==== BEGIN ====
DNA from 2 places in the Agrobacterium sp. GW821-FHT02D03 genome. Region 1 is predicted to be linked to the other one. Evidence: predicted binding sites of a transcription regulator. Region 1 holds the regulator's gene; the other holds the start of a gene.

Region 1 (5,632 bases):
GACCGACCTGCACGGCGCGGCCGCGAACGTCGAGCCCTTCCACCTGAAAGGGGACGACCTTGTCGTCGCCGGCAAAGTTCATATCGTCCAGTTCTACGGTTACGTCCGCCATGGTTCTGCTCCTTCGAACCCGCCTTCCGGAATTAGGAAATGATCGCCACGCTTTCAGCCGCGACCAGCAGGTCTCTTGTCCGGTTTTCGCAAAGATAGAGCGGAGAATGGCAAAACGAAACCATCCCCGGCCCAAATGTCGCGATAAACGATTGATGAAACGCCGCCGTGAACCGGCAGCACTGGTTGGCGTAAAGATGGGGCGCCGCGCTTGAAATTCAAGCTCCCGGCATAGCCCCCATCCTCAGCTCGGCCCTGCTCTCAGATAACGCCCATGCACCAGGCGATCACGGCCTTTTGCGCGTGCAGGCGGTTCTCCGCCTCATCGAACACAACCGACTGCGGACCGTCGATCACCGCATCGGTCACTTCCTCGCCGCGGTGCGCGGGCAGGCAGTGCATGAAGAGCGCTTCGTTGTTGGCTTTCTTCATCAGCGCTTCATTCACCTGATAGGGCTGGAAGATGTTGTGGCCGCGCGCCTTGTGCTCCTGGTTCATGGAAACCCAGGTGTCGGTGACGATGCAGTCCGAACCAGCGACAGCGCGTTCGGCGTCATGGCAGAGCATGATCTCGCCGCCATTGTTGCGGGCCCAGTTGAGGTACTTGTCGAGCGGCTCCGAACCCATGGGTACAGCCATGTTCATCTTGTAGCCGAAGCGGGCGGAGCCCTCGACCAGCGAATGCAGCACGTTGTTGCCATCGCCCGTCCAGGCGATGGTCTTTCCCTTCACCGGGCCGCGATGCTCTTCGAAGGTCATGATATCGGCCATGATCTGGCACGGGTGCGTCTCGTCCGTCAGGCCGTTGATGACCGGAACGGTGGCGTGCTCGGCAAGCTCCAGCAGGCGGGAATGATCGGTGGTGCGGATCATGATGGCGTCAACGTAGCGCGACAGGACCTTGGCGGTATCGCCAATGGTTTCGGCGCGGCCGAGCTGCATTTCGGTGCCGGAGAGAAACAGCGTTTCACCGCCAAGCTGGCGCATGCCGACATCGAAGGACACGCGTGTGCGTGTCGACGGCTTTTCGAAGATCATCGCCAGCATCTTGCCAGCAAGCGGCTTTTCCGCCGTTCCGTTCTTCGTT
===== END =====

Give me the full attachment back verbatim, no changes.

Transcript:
DNA from 2 places in the Agrobacterium sp. GW821-FHT02D03 genome. Region 1 is predicted to be linked to the other one. Evidence: predicted binding sites of a transcription regulator. Region 1 holds the regulator's gene; the other holds the start of a gene.

Region 1 (5,632 bases):
GACCGACCTGCACGGCGCGGCCGCGAACGTCGAGCCCTTCCACCTGAAAGGGGACGACCTTGTCGTCGCCGGCAAAGTTCATATCGTCCAGTTCTACGGTTACGTCCGCCATGGTTCTGCTCCTTCGAACCCGCCTTCCGGAATTAGGAAATGATCGCCACGCTTTCAGCCGCGACCAGCAGGTCTCTTGTCCGGTTTTCGCAAAGATAGAGCGGAGAATGGCAAAACGAAACCATCCCCGGCCCAAATGTCGCGATAAACGATTGATGAAACGCCGCCGTGAACCGGCAGCACTGGTTGGCGTAAAGATGGGGCGCCGCGCTTGAAATTCAAGCTCCCGGCATAGCCCCCATCCTCAGCTCGGCCCTGCTCTCAGATAACGCCCATGCACCAGGCGATCACGGCCTTTTGCGCGTGCAGGCGGTTCTCCGCCTCATCGAACACAACCGACTGCGGACCGTCGATCACCGCATCGGTCACTTCCTCGCCGCGGTGCGCGGGCAGGCAGTGCATGAAGAGCGCTTCGTTGTTGGCTTTCTTCATCAGCGCTTCATTCACCTGATAGGGCTGGAAGATGTTGTGGCCGCGCGCCTTGTGCTCCTGGTTCATGGAAACCCAGGTGTCGGTGACGATGCAGTCCGAACCAGCGACAGCGCGTTCGGCGTCATGGCAGAGCATGATCTCGCCGCCATTGTTGCGGGCCCAGTTGAGGTACTTGTCGAGCGGCTCCGAACCCATGGGTACAGCCATGTTCATCTTGTAGCCGAAGCGGGCGGAGCCCTCGACCAGCGAATGCAGCACGTTGTTGCCATCGCCCGTCCAGGCGATGGTCTTTCCCTTCACCGGGCCGCGATGCTCTTCGAAGGTCATGATATCGGCCATGATCTGGCACGGGTGCGTCTCGTCCGTCAGGCCGTTGATGACCGGAACGGTGGCGTGCTCGGCAAGCTCCAGCAGGCGGGAATGATCGGTGGTGCGGATCATGATGGCGTCAACGTAGCGCGACAGGACCTTGGCGGTATCGCCAATGGTTTCGGCGCGGCCGAGCTGCATTTCGGTGCCGGAGAGAAACAGCGTTTCACCGCCAAGCTGGCGCATGCCGACATCGAAGGACACGCGTGTGCGTGTCGACGGCTTTTCGAAGATCATCGCCAGCATCTTGCCAGCAAGCGGCTTTTCCGCCGTTCCGTTCTTCGTT